Sunday, September 11, 2011

Eight Forty Five

My first trip to Manhattan was in 2003, so I never saw the World Trade Center Towers in person. On September 11, 2001 8:45am, the world changed, but we didn't realize it until 9:03. In between many of us thought it was just some horrific accident. Such an intentional act was not conceivable. This week I read the story about the two fighter jets that were scrambled to intercept Flight 93. Even that military had not anticipated such an event because those jets took off without any ammunition; they were going to use their own planes as missiles to bring that flight down.

I remember standing with a group of colleagues in our own office tower watching the events unfold on TV. Some were in shock, others like myself were in denial. It was surreal as it seemed disconnected from reality. One of my coworkers had worked in the WTC and still had many friends there. He was very concerned and that helped make the events much more concrete. We could then connect to what we saw on TV.

We had a small corporate office in Two World Trade Center, but fortunately for our staff, nobody was there. As the towers fell I had no idea that I knew one of the victims. Ken Basnicki was somebody who I had talked with regularly over the previous years. He was a sales executive and I was a client. I had had coffee and lunch with him numerous times. He was a good man, and it wouldn't be for weeks later that I would learn that he was in the towers that day for training.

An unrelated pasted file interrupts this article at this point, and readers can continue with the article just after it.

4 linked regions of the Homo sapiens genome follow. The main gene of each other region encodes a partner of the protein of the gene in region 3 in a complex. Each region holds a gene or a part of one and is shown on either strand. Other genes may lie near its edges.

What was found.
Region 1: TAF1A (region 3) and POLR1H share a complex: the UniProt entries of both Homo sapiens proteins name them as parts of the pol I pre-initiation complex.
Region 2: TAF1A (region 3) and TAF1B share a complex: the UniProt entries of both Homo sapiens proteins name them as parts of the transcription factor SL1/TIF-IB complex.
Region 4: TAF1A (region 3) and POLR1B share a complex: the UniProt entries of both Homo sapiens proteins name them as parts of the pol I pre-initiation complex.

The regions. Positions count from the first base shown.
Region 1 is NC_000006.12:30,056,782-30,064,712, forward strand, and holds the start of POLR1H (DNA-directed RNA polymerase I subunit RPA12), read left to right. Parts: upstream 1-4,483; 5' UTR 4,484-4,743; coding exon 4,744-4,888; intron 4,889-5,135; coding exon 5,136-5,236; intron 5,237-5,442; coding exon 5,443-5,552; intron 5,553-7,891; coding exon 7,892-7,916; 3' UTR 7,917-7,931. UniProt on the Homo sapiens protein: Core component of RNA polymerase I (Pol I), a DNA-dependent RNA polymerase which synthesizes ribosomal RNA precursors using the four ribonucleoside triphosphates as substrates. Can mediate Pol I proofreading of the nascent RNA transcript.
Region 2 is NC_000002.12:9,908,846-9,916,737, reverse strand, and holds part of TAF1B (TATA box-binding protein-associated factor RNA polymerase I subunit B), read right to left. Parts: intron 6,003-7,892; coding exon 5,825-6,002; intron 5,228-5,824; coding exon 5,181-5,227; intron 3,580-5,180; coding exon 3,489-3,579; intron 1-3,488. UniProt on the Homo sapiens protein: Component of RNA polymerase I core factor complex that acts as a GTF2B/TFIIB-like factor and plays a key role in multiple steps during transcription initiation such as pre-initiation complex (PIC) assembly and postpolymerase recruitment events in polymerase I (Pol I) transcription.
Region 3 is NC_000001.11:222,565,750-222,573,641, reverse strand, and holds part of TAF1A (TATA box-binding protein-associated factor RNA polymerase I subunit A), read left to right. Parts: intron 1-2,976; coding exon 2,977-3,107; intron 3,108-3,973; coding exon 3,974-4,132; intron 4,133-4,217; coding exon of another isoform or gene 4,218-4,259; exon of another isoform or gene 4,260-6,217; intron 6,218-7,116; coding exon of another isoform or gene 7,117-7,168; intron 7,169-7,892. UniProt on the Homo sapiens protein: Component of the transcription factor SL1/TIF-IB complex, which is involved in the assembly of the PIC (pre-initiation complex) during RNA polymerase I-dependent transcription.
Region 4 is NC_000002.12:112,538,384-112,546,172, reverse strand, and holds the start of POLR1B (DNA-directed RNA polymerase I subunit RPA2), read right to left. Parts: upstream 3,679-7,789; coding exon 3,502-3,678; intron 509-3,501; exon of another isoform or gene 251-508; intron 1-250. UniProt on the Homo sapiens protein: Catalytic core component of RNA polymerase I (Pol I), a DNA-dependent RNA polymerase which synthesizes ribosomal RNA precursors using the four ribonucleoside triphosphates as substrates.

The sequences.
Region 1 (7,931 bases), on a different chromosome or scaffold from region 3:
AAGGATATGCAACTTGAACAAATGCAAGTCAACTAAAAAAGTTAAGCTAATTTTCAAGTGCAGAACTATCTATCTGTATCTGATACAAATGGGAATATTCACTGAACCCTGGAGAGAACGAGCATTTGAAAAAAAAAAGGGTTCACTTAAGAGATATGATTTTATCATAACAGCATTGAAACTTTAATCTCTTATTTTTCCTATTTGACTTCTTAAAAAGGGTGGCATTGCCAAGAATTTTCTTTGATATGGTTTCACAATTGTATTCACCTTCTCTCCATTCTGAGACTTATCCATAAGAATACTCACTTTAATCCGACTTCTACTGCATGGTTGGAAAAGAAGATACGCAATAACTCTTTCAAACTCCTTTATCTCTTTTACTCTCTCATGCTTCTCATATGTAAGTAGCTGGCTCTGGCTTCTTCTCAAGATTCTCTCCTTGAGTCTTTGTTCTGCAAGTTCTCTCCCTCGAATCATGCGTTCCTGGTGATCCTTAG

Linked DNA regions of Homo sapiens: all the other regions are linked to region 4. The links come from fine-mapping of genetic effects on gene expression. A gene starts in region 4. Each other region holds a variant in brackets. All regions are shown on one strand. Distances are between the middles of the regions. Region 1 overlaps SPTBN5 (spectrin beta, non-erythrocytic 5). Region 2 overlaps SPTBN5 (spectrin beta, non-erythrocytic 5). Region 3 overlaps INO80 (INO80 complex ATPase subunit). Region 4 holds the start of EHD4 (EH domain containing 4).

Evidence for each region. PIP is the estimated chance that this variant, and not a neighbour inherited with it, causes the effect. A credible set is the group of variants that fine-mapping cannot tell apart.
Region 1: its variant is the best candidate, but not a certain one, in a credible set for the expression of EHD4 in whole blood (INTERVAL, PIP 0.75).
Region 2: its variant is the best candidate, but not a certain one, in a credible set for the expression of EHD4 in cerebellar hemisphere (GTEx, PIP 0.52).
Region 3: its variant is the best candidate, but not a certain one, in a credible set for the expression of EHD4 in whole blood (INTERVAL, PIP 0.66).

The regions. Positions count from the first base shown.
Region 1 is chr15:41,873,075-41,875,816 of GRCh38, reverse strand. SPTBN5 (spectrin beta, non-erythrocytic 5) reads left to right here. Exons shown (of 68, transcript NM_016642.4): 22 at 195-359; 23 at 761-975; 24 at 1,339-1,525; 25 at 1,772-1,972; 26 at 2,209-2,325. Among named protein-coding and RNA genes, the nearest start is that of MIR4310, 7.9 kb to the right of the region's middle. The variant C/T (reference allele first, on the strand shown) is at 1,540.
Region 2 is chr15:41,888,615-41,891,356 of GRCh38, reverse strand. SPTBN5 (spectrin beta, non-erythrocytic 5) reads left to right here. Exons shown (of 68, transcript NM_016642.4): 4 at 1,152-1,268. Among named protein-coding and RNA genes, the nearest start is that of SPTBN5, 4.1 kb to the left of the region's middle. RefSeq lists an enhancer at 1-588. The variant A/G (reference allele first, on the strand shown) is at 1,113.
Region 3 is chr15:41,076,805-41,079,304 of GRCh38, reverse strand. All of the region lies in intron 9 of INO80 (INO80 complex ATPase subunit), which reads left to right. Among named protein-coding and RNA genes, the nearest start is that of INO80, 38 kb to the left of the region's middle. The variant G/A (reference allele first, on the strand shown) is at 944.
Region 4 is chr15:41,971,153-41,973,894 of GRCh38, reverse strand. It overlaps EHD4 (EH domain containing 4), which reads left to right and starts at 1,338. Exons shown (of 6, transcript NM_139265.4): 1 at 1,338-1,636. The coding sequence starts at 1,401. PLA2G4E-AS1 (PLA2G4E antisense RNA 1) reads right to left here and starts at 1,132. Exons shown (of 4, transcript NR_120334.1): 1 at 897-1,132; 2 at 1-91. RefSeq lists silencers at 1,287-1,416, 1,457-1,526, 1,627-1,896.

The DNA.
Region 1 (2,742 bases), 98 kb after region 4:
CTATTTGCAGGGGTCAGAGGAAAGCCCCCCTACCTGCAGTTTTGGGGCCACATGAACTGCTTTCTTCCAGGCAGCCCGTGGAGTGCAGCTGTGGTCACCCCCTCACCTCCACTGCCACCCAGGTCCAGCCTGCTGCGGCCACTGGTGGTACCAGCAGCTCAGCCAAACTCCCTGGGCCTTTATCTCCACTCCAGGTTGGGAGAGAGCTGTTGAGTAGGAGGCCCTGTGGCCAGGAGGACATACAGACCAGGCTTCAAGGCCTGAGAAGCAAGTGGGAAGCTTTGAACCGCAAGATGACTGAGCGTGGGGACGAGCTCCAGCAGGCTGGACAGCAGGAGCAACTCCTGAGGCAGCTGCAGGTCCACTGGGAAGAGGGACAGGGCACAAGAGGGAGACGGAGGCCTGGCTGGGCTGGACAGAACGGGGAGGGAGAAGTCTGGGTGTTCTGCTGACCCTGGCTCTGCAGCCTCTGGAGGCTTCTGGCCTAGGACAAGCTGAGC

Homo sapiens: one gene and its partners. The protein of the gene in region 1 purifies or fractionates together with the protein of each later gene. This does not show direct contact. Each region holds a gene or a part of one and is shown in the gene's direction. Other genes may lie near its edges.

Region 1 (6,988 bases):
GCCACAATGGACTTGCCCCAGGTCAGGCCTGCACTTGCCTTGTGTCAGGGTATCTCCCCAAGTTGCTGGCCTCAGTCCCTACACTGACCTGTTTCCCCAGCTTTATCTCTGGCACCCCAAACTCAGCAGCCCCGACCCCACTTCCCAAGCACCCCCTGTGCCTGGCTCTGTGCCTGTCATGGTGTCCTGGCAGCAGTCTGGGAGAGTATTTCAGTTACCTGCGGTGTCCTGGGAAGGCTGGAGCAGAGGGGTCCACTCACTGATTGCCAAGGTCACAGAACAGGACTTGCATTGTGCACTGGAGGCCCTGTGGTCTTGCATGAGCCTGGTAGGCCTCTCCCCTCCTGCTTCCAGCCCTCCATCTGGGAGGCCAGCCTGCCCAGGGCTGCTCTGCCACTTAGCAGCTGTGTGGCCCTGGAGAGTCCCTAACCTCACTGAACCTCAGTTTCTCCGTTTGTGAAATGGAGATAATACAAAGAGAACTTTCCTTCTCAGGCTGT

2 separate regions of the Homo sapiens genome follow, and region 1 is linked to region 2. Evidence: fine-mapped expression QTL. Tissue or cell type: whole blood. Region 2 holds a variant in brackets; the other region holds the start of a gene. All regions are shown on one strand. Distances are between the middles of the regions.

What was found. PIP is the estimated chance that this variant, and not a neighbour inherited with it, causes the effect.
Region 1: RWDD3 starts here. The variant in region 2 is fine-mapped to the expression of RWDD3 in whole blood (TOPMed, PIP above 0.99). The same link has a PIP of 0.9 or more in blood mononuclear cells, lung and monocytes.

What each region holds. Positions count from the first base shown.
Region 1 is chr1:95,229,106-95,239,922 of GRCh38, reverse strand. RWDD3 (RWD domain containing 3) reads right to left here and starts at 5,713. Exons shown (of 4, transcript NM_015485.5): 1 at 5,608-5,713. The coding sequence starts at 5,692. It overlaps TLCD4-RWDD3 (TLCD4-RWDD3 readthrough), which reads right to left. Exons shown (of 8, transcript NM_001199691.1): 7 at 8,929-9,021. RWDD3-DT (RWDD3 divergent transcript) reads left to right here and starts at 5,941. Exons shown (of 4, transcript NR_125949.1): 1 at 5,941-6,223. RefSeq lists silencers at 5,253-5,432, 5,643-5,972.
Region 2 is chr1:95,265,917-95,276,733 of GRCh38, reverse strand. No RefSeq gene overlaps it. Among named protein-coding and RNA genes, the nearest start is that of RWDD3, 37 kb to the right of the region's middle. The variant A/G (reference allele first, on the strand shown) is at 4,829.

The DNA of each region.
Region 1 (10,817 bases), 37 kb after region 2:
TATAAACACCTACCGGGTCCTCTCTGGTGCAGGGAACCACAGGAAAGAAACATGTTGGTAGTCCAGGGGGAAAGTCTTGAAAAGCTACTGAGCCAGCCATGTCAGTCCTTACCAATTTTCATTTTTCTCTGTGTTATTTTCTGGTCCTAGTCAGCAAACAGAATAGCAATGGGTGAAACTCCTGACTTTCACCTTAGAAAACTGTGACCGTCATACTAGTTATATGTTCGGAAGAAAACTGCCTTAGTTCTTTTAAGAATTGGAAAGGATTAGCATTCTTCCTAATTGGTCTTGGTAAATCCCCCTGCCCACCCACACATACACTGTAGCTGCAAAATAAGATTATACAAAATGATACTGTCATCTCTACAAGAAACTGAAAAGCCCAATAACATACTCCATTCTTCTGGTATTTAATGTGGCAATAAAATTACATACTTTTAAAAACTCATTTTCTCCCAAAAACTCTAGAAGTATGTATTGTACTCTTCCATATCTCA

Much of the media coverage we in North America will see today will be very US focused. But these events changed the world. The war that resulted impacted many more lives than those who died on September 11, many who barely even knew what or where New York is. We must not forget them either. They too were fathers, and mothers and children.

I do have a few pictures that are relevant to the topic. All taken when I was just learning to use my fairly new SLR. The last picutre "New York Behind Bars", is my favourite. To me, it symbolizes the prison of fear that encircled a nation.



A memorial looking across the river
1/250 f/6.3 ISO 200 EF24-105mm f/4L IS USM @ 24 mm Canon EOS 40D


Jersey City,New Jersey


Salvage
1/30 f/6.3 ISO 200 EF24-105mm f/4L IS USM @ 32 mm Canon EOS 40D

Jersey City,New Jersey


Steel
1/10 f/6.3 ISO 200 EF24-105mm f/4L IS USM @ 40 mm Canon EOS 40D

,Jersey City,New Jersey


New York Behind Bars
1/40 f/16 ISO 200 EF24-105mm f/4L IS USM @ 35 mm Canon EOS 40D
Jersey City,New Jersey

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